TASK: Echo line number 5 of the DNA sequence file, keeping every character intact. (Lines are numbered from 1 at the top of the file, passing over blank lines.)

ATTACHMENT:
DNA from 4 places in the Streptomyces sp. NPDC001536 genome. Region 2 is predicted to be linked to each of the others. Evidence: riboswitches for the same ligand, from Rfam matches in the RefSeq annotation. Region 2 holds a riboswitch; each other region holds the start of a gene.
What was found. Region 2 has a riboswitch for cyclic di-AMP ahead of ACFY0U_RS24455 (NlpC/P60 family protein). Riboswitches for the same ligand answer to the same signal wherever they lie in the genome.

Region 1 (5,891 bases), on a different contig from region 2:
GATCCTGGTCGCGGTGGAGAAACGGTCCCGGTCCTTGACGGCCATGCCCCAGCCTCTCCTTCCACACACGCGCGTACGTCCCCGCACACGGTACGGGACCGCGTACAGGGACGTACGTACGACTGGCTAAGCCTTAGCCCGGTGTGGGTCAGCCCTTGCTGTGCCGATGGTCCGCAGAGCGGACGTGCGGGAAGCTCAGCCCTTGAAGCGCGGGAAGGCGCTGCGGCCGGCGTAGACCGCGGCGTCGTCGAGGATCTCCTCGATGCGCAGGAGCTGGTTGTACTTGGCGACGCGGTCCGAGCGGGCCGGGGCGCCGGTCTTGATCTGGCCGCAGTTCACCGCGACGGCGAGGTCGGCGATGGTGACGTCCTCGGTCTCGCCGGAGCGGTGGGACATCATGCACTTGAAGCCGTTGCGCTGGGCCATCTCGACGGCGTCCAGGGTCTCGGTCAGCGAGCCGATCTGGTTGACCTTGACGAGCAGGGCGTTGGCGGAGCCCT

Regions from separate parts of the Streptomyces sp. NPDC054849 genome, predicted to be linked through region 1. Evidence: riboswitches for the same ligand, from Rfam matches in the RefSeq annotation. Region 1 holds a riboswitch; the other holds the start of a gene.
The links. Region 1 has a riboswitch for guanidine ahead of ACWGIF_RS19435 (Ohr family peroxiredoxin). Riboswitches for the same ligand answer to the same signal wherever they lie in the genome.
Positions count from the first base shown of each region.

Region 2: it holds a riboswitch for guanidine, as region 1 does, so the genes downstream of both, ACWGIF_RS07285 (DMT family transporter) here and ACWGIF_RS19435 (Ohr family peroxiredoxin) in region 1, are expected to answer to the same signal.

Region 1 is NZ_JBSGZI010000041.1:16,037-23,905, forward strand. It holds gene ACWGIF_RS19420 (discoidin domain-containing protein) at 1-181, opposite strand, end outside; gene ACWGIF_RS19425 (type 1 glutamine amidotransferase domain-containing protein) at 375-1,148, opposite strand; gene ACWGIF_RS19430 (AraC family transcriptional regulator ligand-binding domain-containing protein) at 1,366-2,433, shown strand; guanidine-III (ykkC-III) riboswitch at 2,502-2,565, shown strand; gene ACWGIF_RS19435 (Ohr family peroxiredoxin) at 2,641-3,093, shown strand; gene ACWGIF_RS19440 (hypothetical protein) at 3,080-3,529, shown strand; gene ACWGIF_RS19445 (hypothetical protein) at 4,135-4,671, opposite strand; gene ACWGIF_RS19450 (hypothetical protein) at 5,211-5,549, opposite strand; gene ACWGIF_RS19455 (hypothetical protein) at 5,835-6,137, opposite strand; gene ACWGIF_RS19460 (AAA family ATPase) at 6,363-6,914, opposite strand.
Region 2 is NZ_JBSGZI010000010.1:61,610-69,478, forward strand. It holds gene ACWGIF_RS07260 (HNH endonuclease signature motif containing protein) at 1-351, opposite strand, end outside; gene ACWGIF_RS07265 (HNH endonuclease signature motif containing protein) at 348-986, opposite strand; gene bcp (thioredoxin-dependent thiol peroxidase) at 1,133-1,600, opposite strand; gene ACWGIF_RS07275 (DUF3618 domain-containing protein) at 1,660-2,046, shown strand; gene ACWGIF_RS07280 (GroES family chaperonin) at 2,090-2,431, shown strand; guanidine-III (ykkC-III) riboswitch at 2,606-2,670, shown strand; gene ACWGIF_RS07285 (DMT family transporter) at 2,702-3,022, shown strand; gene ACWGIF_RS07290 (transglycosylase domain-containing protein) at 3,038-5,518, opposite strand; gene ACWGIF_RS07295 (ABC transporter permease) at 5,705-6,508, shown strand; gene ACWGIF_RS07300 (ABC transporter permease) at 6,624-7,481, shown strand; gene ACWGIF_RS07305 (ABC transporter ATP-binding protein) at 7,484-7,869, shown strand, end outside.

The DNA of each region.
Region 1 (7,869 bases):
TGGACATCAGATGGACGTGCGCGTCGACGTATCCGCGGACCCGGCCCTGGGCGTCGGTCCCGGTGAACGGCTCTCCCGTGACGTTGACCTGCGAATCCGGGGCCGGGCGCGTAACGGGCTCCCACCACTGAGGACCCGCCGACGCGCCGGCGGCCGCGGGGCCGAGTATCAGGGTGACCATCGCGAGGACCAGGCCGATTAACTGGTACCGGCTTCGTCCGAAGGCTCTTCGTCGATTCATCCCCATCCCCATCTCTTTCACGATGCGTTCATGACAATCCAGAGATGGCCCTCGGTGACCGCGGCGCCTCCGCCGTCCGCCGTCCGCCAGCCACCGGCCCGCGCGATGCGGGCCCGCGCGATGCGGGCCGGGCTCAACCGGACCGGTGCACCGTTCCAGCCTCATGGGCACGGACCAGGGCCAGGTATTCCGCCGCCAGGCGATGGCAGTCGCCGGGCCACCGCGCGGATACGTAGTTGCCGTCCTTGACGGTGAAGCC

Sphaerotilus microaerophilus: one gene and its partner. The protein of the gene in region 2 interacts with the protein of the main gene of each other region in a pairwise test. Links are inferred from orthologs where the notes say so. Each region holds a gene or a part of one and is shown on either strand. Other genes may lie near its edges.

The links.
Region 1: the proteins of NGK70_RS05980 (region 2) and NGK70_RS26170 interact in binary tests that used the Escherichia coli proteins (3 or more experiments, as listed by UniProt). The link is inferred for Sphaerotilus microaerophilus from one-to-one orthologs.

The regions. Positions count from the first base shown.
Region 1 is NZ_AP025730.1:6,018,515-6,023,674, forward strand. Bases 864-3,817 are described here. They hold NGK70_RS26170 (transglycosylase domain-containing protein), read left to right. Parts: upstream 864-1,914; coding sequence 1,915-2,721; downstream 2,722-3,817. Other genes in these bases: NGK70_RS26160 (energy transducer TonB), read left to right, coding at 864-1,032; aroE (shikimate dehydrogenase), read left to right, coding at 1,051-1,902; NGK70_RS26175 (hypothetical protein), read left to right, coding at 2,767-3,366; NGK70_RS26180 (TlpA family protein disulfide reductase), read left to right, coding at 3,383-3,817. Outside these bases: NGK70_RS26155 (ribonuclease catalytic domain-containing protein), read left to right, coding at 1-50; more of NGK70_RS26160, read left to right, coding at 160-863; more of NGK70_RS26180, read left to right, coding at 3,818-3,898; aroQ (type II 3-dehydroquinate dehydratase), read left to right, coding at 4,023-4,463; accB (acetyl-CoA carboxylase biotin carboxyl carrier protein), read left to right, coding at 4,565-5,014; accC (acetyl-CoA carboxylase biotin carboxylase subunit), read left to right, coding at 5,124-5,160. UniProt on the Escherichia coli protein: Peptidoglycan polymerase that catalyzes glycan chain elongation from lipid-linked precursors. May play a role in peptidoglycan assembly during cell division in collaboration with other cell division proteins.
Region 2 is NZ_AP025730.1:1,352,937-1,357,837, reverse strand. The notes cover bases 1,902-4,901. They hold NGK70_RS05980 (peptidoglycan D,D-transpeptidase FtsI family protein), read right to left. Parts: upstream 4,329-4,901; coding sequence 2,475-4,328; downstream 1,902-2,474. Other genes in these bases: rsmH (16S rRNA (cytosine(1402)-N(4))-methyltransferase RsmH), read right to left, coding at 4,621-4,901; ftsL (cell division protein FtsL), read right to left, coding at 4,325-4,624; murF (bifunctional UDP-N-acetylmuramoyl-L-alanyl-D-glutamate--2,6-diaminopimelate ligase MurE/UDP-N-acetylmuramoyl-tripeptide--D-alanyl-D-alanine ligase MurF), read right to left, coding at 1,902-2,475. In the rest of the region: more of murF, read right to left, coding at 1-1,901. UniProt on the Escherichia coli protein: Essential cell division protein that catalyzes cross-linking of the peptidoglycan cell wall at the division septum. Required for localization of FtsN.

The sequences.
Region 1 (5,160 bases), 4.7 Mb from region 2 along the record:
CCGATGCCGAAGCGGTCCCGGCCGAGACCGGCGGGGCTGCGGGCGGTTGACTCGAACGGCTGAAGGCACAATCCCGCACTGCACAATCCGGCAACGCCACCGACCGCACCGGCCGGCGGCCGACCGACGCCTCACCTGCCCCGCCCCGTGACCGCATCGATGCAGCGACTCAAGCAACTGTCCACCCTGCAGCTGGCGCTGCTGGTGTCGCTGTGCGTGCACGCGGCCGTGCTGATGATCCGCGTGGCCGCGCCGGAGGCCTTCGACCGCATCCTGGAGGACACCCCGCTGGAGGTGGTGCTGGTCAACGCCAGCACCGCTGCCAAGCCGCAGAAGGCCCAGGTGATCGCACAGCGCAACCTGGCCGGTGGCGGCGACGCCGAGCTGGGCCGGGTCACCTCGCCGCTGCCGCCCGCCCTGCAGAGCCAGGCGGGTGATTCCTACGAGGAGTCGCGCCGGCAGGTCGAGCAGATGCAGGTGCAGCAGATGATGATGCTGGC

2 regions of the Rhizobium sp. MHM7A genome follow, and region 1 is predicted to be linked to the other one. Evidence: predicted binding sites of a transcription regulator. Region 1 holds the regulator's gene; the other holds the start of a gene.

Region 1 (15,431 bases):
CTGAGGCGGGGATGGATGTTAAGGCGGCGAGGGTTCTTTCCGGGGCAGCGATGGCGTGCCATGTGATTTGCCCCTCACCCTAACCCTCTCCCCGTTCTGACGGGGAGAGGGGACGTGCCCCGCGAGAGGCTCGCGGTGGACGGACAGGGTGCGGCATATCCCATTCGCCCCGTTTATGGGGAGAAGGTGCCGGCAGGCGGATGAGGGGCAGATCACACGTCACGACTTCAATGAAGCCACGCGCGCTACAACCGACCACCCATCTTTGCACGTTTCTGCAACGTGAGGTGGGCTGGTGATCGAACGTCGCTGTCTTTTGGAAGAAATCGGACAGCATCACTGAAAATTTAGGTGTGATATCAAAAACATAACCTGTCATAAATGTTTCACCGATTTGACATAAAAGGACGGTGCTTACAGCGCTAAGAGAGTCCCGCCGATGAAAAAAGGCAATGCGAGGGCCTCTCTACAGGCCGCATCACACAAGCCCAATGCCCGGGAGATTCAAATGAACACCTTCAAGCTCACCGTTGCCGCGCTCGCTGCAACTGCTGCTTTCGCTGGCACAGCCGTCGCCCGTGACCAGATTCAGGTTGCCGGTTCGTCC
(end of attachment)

Regions from separate parts of the Streptomyces sp. NPDC054849 genome, predicted to be linked through region 1. Evidence: riboswitches for the same ligand, from Rfam matches in the RefSeq annotation. Region 1 holds a riboswitch; the other holds the start of a gene.